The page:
Saturday, 4 October 2014

Review: Iron Sky: Dread Eagle by Alex Woolf

The year is 1845. Since Napoleon's famous victory at Waterloo, France and Britain have been locked in a long and bloody war for global supremacy. This breathtaking steampunk adventure introduces an alternative 19th century of giant airships soaring through the skies above the English Channel, fantastical, steam-powered automata, aerial steam carriages, floating cities, giant mechanical birds and a new kind of secret agent. 

Enter the world of Iron Sky... In this version of reality, an ageing Napoleon is threatening a full-scale invasion of Britain. Opposing him is Sir George Jarrett, head of the Imperial British Secret Service, helped by an all-female team of aerial spies known as the Sky Sisters. The youngest of them is Lady Arabella West. As war clouds loom, airships start to disappear, and rumours spread of a mysterious terror in the skies. Arabella, with the help of her automaton sidekick, Miles, sets out to investigate.

A while ago I saw author Alex Woolf tweet a handful of images from his new book and my jaw hit the ground. There were beautifully illustrated steampunk-style schematics of the aircraft from his new book, Iron Sky: Dread Eagle, and I expressed my awe on Twitter. Shortly after Scribo Books, Dread Eagle's UK publisher, asked me if I would like a copy and without thinking for very long at all I answered with a big, fat 'Yes, please!" When the book arrived, I could not help but go straight for Mark Bergin's illustrations - the examples that accompany this review, and others, are all produced as lavish fold-outs, and are almost wasted in a book. These illustrations deserve to be framed and put on a wall for all to see. Scribo and their illustrators have done a fantastic job with the overall packaging of this book, and all of a sudden I was worried: would the story match the quality of its packaging?

The answer to this is a massive yes. It is a fast-paced steampunk adventure set in an alternate history 1845. I'd call it a classic Boys' Own style adventure story, but that would be doing a great disservice to Alex and his creations, as one of the real standout elements of this story is its main character: Lady Arabella West. Eighteen year old Arabella is one of the most experienced pilots in the all-female Sky Sisters, a part of the flying corps of the British Imperial Secret Service, and when an unconscious crewman of a missing airship washes up on Brighton Beach, she is dispatched, along with the rest of the Sky Sisters, to investigate. She soon finds herself a captive on a mysterious, cloud-surrounded sky city, the prisoner of some rather nasty villains, with only her faithful automaton Miles (Mobile Independent Logical Englishman Simulacrum) for company.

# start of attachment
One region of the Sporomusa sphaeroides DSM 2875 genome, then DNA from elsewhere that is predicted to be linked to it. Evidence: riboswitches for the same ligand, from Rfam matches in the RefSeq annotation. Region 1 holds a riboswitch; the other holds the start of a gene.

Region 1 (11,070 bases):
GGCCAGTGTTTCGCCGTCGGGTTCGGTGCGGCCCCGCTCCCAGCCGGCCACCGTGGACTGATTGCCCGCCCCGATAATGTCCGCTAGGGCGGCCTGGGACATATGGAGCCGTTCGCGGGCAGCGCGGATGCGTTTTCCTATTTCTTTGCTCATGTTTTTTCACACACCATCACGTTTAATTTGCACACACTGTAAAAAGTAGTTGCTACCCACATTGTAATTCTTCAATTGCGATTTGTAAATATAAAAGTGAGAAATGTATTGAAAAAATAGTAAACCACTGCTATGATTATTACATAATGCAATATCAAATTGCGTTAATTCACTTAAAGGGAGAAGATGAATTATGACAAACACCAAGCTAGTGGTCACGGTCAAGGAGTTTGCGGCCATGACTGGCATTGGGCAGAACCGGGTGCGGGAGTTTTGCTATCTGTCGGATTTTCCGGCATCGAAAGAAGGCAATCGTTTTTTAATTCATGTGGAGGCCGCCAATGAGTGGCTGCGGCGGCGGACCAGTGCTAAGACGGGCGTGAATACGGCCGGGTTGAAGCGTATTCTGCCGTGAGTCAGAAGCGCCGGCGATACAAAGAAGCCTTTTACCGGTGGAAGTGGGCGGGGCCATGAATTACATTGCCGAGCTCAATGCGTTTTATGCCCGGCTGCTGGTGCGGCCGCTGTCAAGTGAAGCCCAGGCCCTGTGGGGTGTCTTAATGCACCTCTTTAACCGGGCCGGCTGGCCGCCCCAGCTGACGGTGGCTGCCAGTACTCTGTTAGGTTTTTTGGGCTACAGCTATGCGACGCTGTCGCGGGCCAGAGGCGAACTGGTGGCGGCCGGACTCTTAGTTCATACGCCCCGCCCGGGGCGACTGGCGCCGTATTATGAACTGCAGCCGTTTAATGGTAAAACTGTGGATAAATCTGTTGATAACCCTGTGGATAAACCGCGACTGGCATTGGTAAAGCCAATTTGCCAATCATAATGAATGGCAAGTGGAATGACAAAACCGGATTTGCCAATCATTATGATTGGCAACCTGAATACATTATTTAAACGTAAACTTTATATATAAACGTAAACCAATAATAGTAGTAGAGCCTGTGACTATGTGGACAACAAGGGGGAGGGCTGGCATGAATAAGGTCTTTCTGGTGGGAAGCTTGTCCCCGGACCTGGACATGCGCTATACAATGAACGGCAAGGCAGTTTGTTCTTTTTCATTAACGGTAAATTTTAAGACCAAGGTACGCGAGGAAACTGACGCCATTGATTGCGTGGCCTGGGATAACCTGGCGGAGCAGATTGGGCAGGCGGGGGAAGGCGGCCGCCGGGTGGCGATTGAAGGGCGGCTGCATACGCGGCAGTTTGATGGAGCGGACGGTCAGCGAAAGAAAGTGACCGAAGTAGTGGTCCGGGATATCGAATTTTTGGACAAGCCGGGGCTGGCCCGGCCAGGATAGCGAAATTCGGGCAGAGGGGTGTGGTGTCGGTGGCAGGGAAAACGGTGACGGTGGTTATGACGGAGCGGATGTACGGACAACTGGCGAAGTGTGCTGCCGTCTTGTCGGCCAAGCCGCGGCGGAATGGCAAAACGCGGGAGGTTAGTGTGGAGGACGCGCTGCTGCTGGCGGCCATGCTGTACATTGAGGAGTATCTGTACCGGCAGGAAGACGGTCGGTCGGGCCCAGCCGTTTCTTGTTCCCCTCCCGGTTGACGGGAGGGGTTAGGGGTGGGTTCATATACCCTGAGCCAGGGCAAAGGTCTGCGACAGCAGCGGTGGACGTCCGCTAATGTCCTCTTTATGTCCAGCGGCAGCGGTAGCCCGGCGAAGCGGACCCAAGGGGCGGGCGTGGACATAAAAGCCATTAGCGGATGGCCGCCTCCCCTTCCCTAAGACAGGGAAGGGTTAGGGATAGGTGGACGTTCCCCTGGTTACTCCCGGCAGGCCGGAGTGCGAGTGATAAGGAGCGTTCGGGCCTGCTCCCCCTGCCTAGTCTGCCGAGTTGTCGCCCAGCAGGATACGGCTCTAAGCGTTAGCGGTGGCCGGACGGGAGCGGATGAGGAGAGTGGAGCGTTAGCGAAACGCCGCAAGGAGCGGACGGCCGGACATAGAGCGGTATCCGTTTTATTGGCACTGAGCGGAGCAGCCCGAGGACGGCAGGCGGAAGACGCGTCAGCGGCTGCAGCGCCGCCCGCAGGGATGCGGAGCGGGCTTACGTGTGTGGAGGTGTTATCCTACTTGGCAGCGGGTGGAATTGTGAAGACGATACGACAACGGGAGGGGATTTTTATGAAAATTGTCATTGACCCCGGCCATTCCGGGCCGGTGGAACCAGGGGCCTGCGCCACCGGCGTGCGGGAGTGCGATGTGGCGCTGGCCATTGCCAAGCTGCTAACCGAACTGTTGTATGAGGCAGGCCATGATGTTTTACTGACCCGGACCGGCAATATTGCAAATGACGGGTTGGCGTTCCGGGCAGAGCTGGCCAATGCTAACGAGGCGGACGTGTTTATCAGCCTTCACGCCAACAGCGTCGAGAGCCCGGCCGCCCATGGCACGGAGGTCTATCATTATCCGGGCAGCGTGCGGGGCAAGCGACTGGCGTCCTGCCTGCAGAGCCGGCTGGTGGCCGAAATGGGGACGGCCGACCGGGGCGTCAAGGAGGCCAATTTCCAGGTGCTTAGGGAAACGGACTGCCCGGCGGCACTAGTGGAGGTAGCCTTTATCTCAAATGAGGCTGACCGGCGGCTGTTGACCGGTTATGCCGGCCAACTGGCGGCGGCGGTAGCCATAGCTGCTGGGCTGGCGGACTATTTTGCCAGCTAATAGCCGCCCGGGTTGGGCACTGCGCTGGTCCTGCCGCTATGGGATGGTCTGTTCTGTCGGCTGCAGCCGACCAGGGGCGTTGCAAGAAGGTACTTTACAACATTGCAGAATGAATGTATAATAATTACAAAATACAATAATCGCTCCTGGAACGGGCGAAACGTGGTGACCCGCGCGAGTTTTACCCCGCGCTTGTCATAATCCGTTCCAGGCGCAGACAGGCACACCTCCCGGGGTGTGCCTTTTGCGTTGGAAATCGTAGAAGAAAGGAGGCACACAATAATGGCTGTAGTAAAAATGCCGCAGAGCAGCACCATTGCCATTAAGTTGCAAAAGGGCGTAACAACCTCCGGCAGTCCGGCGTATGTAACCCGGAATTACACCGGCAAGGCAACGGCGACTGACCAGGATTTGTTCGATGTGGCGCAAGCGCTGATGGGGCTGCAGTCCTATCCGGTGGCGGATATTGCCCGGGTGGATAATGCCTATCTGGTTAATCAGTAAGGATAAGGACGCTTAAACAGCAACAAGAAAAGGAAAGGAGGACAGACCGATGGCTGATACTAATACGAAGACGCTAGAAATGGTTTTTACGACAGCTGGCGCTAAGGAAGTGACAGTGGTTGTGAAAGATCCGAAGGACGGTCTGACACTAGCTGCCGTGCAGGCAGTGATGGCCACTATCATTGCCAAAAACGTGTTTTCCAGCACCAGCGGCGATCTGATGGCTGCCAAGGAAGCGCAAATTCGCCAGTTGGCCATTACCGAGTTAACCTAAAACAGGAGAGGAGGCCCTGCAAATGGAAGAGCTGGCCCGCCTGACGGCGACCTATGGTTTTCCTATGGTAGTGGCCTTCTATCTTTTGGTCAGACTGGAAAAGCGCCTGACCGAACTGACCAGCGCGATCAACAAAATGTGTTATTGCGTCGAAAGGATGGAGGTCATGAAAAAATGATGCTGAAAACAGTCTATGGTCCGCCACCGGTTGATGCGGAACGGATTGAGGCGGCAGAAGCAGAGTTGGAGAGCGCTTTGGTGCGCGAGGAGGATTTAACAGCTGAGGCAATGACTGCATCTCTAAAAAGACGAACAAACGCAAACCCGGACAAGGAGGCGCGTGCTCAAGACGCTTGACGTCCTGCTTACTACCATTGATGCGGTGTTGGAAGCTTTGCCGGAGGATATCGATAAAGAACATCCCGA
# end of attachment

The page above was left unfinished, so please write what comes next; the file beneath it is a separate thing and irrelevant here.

It is so good to find another action adventure story where the main character is a girl, and one who does not have to rely on a male character to get her out of trouble all of the time. In fact, it is Arabella who seems to do most of the rescuing in this story, and I would love to see more of this in Middle Grade and YA fiction. I mention both of these rather loose age categories, as I am still not entirely sure which age this is book is aimed at. The age of Arabella would normally suggest a definite YA target market, but the story reads like an action adventure story for 11+ readers. Such an older main character in a book suitable for kids as young as 11 is a pretty rare thing these days, and even after wracking my brain I can only liken it to the classic Biggles stories - an adult character in books aimed squarely at young readers. As far as content in Dread Eagle is concerned, apart from a scene where Arabella is tortured, which is not in the least bit gory or graphic, there is little that would make this inappropriate for 11 year olds. I guess this makes it a great story for adventure lovers of all ages. hell, I'm 43 and I loved it!

I'm so glad that publishers are giving us more authors writing action adventure stories with no teen angst, loads of action and really, really fun characters. The kids I chat with about books at school are so becoming so fed up with darkness in their books, to the point where many gave up on shadowing the last Carnegie Prize shortlist in despair, that it is great to have books that are just pure, enjoyable excitement from beginning to end.

Dread Eagle is the first in the Iron Sky series and I am definitely keen to read more of Lady Arabella West's adventures in the future. My thanks go the the publisher for sending me a copy of the book to read.

1 comment:

  1. There are plenty of good strong female characters in children's and YA fiction these days, as you'll know. Not only Scott Westerfeld's Leviathan series, but Garth Nix's Old Kingdom books(read, in my library, more by boys than girls) and Michael Pryor's Steampunk Laws Of Magic series in which the main character is a boy, but ALL the female characters without exception are strong, intelligent and, in some cases, kick-ass - but not always, because if you are an explorer or a scientist or even a famous artist, you can get someone else to kick ass for you - even the characters' mothers are interesting in their own right. It's a good time to be reading YA.